White Sox thrilled to be hosting Civil Rights Game
The White Sox and Rangers play tonight at U.S. Cellular Field, but it won’t be just another game on the marathon schedule.
Tonight, the Sox and Texas square off in the seventh annual Civil Rights Game.
The White Sox played in the Civil Rights Game in 2007 – when it was an exhibition – and in ’09, a regular season game at Cincinnati.
This year, the Sox are hosting the game for the first time.
Before arriving at the Cell Saturday afternoon for batting practice, the White Sox’ entire team attended Major-League Baseball’s Beacon Awards Luncheon, where Bo Jackson was the guest of honor.
“I think it's important for our guys to be able to go and I think it's important for us as an organization that we do the game,” manager Robin Ventura said. “It's great that Bo's honored, somebody that played for the White Sox, and I think in his place, not only in baseball but in society and everything else he's done, I think that's the fun part of being able to go.”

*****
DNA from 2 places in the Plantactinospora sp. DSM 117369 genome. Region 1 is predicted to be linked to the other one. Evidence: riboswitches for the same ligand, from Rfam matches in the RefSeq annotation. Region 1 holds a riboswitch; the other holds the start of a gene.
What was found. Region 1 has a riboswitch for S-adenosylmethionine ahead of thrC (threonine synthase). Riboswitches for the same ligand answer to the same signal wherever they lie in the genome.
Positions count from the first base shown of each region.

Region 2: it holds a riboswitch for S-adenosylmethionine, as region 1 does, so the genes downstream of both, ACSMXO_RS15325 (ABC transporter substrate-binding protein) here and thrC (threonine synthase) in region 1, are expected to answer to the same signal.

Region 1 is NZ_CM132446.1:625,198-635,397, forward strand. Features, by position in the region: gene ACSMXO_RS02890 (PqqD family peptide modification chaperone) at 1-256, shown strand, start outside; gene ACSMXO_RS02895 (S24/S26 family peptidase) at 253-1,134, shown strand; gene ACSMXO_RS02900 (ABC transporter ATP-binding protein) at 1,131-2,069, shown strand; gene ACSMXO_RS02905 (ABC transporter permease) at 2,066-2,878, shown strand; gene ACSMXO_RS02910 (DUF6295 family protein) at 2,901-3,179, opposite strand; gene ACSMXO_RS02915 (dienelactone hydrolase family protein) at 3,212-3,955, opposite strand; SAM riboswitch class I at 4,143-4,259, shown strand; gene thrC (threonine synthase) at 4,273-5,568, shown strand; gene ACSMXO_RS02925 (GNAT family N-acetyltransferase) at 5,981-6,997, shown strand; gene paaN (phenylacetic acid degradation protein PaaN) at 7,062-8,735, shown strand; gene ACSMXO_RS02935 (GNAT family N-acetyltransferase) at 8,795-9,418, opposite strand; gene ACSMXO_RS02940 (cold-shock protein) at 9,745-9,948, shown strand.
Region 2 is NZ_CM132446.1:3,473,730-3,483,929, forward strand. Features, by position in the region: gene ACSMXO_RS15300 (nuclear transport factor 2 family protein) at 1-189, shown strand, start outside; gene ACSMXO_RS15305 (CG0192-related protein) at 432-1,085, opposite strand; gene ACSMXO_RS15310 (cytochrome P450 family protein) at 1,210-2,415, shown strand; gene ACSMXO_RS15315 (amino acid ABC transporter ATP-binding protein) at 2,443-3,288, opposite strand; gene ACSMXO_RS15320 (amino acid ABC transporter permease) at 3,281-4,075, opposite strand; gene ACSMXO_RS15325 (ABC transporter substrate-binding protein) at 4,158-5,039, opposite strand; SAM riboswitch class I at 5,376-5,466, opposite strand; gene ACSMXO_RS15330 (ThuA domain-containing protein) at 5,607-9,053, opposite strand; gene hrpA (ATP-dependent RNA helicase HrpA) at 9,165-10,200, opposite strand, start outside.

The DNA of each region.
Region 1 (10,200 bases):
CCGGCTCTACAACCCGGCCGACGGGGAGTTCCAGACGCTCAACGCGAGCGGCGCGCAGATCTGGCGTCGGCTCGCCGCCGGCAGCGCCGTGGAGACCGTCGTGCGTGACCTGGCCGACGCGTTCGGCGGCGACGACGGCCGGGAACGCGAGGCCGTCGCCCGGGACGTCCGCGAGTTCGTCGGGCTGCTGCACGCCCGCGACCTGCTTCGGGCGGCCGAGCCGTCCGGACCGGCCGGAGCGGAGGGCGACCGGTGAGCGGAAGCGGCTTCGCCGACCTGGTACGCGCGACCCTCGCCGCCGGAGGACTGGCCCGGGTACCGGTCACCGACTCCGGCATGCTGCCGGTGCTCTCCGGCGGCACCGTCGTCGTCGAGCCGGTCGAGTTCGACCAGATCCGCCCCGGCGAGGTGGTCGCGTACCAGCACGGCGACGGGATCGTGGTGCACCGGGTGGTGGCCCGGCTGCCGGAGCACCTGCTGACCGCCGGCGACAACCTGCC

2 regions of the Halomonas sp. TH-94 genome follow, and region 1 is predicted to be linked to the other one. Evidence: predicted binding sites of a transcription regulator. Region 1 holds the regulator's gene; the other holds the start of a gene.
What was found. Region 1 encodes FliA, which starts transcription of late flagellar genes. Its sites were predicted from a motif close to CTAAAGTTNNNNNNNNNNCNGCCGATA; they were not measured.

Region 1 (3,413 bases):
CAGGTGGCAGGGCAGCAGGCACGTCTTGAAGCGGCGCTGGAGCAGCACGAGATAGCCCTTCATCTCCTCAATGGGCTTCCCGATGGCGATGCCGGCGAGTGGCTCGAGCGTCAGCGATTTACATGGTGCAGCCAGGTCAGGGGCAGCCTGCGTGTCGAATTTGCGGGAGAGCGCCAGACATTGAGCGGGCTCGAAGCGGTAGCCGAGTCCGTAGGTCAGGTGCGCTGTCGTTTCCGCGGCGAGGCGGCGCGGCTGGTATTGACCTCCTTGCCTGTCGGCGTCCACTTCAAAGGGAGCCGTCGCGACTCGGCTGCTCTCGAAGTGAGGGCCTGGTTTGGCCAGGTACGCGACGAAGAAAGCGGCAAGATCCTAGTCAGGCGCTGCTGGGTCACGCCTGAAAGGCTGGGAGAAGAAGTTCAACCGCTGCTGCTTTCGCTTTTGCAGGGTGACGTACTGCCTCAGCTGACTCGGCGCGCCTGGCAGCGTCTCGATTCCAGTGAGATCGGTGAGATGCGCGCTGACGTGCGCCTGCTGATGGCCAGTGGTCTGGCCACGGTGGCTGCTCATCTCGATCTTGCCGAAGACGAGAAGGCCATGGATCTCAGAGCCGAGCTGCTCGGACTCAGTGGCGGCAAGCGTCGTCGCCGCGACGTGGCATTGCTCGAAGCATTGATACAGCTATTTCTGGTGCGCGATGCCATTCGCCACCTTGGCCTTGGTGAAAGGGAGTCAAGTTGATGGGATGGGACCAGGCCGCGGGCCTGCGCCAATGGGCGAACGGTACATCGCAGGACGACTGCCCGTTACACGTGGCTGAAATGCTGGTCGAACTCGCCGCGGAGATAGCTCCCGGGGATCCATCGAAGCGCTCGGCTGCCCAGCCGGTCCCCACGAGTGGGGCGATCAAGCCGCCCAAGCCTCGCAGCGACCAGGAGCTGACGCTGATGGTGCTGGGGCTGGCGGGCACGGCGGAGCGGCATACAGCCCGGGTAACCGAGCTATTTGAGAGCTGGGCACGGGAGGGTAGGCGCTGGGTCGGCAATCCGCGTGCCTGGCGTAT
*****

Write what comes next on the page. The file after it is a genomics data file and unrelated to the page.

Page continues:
There has been a steady decline of African-Americans in baseball, and in November, MLB released a Player Diversity Report.
Tabulating the 40-man rosters of all 30 major-league teams, 62 percent of the players were Caucasian, 28 percent were Hispanic, 8 percent were African-American and 1 percent were Asian.
Relief pitcher Donnie Veal is the only African-American player on the White Sox’ current 25-man roster.
“You definitely notice it,” Veal said. “I think I'm the only one out here today. MLB has put in the RBI (Reviving Baseball in Inner Cities) Program and stuff like that. That's all you can do is get out there, get in the community and try to get the game out there as much as possible.”
Executive vice president Kenny Williams is African-American, and so are four of the last five White Sox first-round draft picks – Jared Mitchell (2009), Keenyn Walker (’11), Courtney Hawkins (’12) and Tim Anderson (’13).
“It always can be helped,” Sox assistant hitting coach Harold Baines said of the lack of African-Americans in baseball. “Everyone talks about the inner-city, it's just the kids have more options. I can't blame it one thing or another. They have more options than 30 years ago.”